Hyperspectral LiDAR: Understanding the Geometric Radiative Effects

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Hyperspectral LiDAR

The hyperspectral light detection and ranging system, better known as Hyperspectral LiDAR, stands as a notable breakthrough in imaging spectroscopy, furnishing researchers with both geometric and spectral data in a single capture. However, the technology is currently challenged by two significant geometric radiative effects, namely the distance effect and incidence angle effect, which potentially hampers its application in quantitative remote sensing. This article dives into the exploration and mitigation of these radiative effects by a research team led by Prof. Niu Zheng at the Aerospace Information Research Institute (AIR), Chinese Academy of Sciences (CAS).

Exploring and Correcting Distance Effects in Hyperspectral LiDAR

The team first zeroed in on the distance effect, noting that this effect originates from the system itself, and impacts all wavelengths in a uniform manner. To counteract this effect, they devised a piecewise function model which integrates a quadratic function and an exponential decay function. After applying this model, they were able to analyze and correct the distance effect present in Hyperspectral LiDAR. Further details on this innovative approach can be found in the ISPRS Journal of Photogrammetry and Remote Sensing and IEEE Transactions on Geoscience and Remote Sensing.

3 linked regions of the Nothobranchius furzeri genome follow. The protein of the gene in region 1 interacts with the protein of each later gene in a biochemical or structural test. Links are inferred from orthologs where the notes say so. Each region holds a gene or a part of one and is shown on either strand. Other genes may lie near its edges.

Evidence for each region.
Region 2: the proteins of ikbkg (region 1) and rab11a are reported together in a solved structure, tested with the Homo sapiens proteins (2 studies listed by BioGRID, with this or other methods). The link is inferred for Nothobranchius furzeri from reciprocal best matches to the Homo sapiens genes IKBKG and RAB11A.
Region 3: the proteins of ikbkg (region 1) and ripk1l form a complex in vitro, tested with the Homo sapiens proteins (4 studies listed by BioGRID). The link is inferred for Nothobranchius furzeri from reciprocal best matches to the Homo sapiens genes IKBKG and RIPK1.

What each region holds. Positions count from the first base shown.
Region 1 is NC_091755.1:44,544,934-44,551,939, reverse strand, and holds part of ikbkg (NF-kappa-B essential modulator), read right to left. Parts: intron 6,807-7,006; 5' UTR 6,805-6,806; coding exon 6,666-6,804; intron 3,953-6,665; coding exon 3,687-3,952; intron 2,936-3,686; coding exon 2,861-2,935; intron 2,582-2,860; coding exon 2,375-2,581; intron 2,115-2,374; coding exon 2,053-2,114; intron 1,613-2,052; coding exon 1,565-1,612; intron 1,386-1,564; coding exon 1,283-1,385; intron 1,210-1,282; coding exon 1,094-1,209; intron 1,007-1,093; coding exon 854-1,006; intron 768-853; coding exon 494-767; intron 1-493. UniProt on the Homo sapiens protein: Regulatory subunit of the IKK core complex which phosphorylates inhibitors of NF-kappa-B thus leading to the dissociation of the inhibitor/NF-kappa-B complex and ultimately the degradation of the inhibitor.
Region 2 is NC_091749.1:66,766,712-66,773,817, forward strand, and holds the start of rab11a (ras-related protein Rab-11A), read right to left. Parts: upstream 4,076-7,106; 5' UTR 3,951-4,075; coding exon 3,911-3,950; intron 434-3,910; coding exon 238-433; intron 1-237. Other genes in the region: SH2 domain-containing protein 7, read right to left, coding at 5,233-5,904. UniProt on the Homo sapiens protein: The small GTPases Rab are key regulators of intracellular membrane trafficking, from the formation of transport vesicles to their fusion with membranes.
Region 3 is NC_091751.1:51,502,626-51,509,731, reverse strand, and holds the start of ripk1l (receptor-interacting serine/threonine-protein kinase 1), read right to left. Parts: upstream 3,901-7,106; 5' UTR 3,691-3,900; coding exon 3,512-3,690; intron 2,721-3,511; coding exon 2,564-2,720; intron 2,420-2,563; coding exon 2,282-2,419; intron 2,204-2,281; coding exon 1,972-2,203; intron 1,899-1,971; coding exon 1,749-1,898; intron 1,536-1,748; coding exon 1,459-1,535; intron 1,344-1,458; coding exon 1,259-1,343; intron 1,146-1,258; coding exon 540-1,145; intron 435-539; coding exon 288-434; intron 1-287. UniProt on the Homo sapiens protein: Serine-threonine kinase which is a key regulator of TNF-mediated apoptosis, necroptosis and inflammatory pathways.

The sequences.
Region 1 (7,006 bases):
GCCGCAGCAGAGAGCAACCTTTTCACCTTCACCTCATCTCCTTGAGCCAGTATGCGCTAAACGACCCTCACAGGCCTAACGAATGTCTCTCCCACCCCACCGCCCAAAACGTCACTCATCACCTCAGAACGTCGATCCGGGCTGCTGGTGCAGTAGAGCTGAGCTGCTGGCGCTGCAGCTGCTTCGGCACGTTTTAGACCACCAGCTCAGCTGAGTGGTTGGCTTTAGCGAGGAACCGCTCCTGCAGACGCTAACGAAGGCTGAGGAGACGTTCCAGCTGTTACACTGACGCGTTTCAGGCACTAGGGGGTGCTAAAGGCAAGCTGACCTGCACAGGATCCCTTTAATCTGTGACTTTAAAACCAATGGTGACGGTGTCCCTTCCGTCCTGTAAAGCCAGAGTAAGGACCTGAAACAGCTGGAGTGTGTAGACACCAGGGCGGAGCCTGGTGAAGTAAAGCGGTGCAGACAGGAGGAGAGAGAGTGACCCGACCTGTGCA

Addressing the Incidence Angle Effect on Vegetation Targets

The researchers then turned their attention to the incidence angle effect, particularly as it pertains to various types of vegetation leaf targets. They observed that this effect varied depending on the surface microscopic physical structures and internal biochemical parameters of different leaf types. To address this, they developed a new version of the Poullain algorithm to correct the incidence angle effect of the target. Unlike the Lambert cosine law based on isotropic scattering assumptions and the original Poullain algorithm, this improved algorithm considers the variability of the target roughness factor and diffuse reflection coefficient under different incidence angles and wavelengths.

Validation and Application of the Algorithms

The team then tested their algorithms by comparing the standard deviations of the correction results with the echo intensity and reflectivity under a standard 0-degree incidence angle. They found a significant reduction in the standard deviations, ranging between 30% to 60%, thereby confirming the efficacy of their methods. As a result, their research provides an important theoretical foundation and technical support for the accurate inversion of 3D biochemical parameters of vegetation in the future.

The Future of Hyperspectral LiDAR Systems

At present, the research team is working on the second generation of the hyperspectral LiDAR system, with a focus on improving its high-speed acquisition capabilities. They are currently in the process of testing its performance and expect to put it into use by the end of 2023. The promise of this new system lies in its potential to make quantum leaps in the field of remote sensing, thereby benefiting a range of applications, from environmental science to defense intelligence.